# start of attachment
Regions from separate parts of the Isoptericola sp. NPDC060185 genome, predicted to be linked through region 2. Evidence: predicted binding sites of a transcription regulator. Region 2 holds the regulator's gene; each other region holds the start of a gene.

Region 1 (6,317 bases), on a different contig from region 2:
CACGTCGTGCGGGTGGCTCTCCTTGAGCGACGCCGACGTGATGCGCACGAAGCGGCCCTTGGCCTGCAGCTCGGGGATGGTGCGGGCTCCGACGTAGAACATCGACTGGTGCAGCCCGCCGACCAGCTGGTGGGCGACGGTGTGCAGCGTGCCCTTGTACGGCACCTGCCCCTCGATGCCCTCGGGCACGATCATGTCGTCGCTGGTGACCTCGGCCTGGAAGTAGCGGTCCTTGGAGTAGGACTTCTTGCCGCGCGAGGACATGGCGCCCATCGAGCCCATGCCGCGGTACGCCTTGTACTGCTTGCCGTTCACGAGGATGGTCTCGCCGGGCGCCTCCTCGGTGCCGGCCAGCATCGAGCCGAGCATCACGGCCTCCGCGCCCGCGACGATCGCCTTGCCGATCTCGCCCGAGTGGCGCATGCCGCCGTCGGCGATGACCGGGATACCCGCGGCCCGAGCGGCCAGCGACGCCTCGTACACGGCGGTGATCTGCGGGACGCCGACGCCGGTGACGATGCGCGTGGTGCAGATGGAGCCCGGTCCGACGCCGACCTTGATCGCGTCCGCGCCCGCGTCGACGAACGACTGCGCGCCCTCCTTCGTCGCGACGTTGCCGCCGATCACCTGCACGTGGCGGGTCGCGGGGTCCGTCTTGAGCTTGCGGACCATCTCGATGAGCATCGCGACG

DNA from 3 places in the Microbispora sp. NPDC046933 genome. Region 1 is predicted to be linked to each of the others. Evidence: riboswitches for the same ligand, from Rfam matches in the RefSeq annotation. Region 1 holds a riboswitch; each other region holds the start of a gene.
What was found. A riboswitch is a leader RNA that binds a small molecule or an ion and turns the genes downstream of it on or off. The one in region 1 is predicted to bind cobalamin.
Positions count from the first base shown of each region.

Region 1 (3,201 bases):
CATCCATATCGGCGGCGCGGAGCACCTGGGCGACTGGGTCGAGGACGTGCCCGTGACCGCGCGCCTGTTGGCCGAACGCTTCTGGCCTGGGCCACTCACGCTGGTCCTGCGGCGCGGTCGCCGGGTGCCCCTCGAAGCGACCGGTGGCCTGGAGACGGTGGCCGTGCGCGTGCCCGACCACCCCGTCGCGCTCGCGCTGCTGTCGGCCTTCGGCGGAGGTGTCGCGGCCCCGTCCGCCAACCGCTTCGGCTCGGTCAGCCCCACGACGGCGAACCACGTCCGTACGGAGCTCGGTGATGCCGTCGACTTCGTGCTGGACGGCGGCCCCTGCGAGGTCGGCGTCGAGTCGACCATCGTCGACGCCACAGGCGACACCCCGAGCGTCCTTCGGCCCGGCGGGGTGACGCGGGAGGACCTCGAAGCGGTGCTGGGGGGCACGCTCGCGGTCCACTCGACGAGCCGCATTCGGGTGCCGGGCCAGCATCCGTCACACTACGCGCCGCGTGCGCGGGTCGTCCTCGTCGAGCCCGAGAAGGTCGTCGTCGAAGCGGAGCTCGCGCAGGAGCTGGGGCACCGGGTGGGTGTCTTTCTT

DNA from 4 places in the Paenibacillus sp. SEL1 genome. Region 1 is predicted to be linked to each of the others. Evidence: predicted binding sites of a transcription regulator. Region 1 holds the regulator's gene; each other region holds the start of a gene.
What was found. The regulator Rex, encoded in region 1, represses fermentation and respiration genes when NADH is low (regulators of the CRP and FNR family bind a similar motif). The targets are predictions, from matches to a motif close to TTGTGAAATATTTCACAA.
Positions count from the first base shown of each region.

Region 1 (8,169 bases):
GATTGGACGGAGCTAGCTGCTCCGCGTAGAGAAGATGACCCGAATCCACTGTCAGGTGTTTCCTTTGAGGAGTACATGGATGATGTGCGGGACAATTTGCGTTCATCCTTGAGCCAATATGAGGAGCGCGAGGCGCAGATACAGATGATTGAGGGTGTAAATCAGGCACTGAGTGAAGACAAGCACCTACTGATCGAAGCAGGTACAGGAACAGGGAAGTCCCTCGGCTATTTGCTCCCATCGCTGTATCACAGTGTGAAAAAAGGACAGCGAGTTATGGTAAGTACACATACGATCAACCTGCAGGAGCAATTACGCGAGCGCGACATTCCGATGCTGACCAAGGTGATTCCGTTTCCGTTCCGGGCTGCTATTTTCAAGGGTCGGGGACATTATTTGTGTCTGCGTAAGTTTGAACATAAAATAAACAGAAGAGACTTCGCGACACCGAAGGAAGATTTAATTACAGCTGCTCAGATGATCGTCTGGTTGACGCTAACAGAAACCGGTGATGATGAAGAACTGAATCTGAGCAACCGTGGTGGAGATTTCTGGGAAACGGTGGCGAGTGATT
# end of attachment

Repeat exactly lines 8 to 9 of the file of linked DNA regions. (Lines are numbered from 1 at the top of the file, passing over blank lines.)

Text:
CATCCATATCGGCGGCGCGGAGCACCTGGGCGACTGGGTCGAGGACGTGCCCGTGACCGCGCGCCTGTTGGCCGAACGCTTCTGGCCTGGGCCACTCACGCTGGTCCTGCGGCGCGGTCGCCGGGTGCCCCTCGAAGCGACCGGTGGCCTGGAGACGGTGGCCGTGCGCGTGCCCGACCACCCCGTCGCGCTCGCGCTGCTGTCGGCCTTCGGCGGAGGTGTCGCGGCCCCGTCCGCCAACCGCTTCGGCTCGGTCAGCCCCACGACGGCGAACCACGTCCGTACGGAGCTCGGTGATGCCGTCGACTTCGTGCTGGACGGCGGCCCCTGCGAGGTCGGCGTCGAGTCGACCATCGTCGACGCCACAGGCGACACCCCGAGCGTCCTTCGGCCCGGCGGGGTGACGCGGGAGGACCTCGAAGCGGTGCTGGGGGGCACGCTCGCGGTCCACTCGACGAGCCGCATTCGGGTGCCGGGCCAGCATCCGTCACACTACGCGCCGCGTGCGCGGGTCGTCCTCGTCGAGCCCGAGAAGGTCGTCGTCGAAGCGGAGCTCGCGCAGGAGCTGGGGCACCGGGTGGGTGTCTTTCTT

DNA from 4 places in the Paenibacillus sp. SEL1 genome. Region 1 is predicted to be linked to each of the others. Evidence: predicted binding sites of a transcription regulator. Region 1 holds the regulator's gene; each other region holds the start of a gene.